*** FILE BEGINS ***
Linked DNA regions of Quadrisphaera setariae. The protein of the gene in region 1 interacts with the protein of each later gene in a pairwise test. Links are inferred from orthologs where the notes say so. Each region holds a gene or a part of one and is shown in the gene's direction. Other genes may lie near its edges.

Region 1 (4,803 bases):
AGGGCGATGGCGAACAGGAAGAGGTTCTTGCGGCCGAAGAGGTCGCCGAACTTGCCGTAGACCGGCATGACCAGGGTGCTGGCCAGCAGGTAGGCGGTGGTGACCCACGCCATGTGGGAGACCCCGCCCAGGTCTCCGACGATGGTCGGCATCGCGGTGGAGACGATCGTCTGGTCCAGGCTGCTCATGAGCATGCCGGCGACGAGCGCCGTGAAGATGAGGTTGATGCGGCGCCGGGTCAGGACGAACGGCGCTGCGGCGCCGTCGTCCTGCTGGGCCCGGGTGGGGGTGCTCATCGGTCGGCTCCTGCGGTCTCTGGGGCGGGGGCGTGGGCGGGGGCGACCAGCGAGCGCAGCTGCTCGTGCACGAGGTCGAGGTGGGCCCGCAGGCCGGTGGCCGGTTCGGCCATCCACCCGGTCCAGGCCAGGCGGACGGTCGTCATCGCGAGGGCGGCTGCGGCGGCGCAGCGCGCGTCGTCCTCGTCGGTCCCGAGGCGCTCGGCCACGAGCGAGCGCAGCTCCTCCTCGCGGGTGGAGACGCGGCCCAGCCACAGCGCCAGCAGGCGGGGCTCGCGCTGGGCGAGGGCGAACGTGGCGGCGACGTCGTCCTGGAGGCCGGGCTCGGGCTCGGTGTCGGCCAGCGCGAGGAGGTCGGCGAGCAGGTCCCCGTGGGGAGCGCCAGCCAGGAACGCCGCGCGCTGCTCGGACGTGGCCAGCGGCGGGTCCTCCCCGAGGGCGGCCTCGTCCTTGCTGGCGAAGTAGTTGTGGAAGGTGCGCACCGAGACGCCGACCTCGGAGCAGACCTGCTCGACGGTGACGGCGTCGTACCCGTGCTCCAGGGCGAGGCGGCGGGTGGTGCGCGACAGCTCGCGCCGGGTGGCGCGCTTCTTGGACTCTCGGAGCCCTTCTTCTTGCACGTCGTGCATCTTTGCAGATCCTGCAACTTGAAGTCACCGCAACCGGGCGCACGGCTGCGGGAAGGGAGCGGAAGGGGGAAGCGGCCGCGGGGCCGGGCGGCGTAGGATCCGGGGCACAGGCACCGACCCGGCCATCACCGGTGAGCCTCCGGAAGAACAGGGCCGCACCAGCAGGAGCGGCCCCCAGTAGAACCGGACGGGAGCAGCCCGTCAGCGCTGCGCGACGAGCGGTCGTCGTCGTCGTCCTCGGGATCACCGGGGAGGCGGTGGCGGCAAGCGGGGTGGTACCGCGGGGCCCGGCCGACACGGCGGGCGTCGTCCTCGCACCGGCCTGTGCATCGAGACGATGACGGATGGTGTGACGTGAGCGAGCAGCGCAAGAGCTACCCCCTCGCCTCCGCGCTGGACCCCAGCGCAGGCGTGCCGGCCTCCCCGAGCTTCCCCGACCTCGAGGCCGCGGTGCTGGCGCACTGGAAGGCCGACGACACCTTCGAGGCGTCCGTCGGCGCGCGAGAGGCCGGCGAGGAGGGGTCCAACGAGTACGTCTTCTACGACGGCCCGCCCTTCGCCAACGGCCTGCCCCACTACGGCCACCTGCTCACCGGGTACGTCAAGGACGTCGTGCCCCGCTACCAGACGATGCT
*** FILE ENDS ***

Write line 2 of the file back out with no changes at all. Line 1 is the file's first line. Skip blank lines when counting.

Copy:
Region 1 (4,803 bases):